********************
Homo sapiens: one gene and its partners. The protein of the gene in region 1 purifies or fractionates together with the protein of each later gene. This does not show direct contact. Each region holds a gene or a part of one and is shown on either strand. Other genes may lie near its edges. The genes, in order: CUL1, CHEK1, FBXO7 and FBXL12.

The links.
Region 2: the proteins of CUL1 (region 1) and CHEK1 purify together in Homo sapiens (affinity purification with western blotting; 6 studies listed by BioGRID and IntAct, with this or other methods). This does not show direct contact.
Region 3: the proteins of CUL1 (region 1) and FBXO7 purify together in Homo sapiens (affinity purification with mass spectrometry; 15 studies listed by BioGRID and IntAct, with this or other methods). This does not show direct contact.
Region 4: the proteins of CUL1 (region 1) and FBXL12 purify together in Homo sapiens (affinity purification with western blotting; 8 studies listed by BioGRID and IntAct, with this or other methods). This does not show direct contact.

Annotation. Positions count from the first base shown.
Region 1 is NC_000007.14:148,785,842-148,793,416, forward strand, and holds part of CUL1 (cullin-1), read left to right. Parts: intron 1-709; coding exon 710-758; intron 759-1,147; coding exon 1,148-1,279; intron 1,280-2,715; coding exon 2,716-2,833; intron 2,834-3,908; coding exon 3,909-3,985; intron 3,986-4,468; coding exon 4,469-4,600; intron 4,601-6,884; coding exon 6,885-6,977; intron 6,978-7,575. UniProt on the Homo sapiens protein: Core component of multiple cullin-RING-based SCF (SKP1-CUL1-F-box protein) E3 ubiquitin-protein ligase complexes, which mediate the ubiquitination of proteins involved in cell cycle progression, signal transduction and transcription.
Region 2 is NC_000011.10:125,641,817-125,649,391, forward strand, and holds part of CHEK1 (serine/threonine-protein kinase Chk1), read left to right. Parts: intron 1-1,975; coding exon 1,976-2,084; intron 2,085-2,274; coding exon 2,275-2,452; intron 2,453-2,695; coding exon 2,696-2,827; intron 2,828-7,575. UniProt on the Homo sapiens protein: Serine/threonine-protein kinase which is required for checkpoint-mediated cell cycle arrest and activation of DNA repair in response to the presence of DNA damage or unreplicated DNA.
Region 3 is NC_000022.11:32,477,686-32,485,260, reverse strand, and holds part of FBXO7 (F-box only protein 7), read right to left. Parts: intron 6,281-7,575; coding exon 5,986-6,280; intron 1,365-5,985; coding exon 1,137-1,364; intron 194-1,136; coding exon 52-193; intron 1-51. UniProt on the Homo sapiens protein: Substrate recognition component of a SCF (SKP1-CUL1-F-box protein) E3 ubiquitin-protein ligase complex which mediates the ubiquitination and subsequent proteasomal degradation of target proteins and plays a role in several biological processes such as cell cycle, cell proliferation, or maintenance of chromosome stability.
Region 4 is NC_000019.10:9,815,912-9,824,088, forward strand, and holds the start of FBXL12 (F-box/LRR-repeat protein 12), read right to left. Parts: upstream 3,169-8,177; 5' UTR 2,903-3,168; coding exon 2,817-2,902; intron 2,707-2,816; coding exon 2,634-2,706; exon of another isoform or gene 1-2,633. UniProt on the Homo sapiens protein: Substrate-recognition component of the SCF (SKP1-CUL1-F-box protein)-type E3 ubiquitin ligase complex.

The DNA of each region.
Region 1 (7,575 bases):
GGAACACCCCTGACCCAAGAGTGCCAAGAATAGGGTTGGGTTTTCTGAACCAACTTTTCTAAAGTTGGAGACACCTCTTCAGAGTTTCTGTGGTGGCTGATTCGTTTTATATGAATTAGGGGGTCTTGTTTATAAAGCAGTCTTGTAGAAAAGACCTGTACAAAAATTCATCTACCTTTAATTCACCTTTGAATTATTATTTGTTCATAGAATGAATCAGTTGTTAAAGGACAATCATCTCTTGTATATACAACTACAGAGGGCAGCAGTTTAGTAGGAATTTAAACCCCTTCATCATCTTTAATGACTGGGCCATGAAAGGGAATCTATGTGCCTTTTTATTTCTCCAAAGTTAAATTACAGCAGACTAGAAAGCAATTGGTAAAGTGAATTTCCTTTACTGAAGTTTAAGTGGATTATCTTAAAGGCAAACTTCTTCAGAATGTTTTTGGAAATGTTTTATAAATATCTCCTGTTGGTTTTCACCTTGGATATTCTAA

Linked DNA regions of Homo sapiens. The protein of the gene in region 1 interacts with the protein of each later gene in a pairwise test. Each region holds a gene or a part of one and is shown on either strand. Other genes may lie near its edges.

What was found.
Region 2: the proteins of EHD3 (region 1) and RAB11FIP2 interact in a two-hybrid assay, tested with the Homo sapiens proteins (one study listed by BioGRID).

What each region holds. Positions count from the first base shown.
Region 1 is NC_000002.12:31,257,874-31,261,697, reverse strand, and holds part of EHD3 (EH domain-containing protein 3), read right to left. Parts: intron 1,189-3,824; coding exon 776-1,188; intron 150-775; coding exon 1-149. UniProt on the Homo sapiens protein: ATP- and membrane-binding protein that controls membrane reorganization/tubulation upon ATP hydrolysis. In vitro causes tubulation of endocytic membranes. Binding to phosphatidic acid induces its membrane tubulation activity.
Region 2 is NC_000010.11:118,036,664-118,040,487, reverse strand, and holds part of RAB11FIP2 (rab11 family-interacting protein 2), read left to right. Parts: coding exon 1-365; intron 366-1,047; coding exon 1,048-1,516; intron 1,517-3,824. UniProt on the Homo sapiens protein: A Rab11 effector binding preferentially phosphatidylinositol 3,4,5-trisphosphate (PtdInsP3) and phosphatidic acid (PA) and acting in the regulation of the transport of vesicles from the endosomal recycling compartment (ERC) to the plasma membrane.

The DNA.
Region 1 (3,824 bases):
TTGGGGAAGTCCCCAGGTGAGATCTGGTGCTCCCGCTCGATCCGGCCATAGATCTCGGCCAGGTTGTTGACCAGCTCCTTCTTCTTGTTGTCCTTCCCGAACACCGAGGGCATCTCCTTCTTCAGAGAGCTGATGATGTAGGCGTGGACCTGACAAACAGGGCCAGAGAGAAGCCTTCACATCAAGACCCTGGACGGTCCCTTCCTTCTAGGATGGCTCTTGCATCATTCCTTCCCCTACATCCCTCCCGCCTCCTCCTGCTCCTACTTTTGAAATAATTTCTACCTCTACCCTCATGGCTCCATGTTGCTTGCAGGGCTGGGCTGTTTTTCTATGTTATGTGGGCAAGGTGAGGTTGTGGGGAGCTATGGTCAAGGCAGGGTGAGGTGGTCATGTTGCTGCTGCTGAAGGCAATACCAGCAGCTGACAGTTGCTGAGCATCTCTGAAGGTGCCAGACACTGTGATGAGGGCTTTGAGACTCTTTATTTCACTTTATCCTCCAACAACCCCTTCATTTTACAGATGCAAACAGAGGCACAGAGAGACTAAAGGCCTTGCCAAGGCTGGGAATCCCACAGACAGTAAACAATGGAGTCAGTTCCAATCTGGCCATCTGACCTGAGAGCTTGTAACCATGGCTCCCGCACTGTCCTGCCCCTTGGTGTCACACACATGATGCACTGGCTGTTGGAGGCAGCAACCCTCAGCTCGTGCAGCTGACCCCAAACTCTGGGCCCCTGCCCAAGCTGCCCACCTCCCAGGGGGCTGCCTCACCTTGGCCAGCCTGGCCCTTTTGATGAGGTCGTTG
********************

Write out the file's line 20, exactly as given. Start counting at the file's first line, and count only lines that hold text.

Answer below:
The DNA.